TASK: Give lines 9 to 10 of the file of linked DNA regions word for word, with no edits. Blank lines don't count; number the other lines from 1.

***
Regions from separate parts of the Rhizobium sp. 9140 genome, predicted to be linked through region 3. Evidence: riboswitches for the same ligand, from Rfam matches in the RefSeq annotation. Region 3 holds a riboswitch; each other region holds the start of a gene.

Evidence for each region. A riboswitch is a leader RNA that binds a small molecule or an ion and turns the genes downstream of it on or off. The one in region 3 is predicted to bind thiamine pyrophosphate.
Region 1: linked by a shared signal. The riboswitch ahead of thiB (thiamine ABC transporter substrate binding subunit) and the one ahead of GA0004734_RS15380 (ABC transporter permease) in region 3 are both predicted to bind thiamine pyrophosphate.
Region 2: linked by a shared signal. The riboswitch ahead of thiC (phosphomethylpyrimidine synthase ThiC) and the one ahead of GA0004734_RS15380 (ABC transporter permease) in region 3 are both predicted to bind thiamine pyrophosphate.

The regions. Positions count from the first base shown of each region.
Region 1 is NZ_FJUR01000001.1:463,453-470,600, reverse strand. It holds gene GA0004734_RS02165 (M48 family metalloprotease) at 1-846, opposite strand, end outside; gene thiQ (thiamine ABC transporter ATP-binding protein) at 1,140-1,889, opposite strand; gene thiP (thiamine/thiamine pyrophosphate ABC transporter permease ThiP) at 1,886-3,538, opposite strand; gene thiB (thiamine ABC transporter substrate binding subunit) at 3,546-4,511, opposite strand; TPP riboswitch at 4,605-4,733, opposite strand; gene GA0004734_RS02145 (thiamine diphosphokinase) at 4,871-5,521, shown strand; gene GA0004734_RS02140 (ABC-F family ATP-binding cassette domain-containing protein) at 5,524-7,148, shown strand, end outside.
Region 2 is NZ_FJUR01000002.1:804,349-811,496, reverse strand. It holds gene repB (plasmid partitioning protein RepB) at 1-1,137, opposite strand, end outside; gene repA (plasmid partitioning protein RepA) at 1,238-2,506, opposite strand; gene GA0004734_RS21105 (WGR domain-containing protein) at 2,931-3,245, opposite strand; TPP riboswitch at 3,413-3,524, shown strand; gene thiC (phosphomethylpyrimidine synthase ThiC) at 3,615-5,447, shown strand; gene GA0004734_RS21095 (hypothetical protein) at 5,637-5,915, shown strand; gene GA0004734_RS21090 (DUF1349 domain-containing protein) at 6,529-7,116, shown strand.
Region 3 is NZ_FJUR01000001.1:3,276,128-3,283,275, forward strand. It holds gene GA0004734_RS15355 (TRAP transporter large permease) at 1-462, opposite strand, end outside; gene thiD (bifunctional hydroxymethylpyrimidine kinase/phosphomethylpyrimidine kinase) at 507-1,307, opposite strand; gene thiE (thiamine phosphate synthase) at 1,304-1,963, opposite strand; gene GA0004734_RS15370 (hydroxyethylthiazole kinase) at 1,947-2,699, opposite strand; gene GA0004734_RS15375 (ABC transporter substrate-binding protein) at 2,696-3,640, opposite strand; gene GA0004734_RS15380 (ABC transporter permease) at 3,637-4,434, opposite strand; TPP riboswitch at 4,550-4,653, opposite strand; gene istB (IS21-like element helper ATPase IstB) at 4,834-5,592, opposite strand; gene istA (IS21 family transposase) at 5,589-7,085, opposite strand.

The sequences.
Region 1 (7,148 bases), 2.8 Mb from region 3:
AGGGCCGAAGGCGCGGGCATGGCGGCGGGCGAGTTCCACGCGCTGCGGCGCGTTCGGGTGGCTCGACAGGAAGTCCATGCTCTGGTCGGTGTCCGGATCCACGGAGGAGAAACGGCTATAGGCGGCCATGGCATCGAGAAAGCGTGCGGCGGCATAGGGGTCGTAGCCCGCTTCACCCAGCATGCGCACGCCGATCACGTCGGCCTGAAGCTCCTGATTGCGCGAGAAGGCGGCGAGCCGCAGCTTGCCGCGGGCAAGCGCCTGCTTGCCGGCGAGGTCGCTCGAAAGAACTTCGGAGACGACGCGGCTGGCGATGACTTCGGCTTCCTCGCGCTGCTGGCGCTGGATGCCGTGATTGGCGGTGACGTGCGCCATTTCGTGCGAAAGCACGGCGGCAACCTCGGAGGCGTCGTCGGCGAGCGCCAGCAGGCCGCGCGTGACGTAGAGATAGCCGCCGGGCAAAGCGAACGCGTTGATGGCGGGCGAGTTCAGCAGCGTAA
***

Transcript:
The sequences.
Region 1 (7,148 bases), 2.8 Mb from region 3: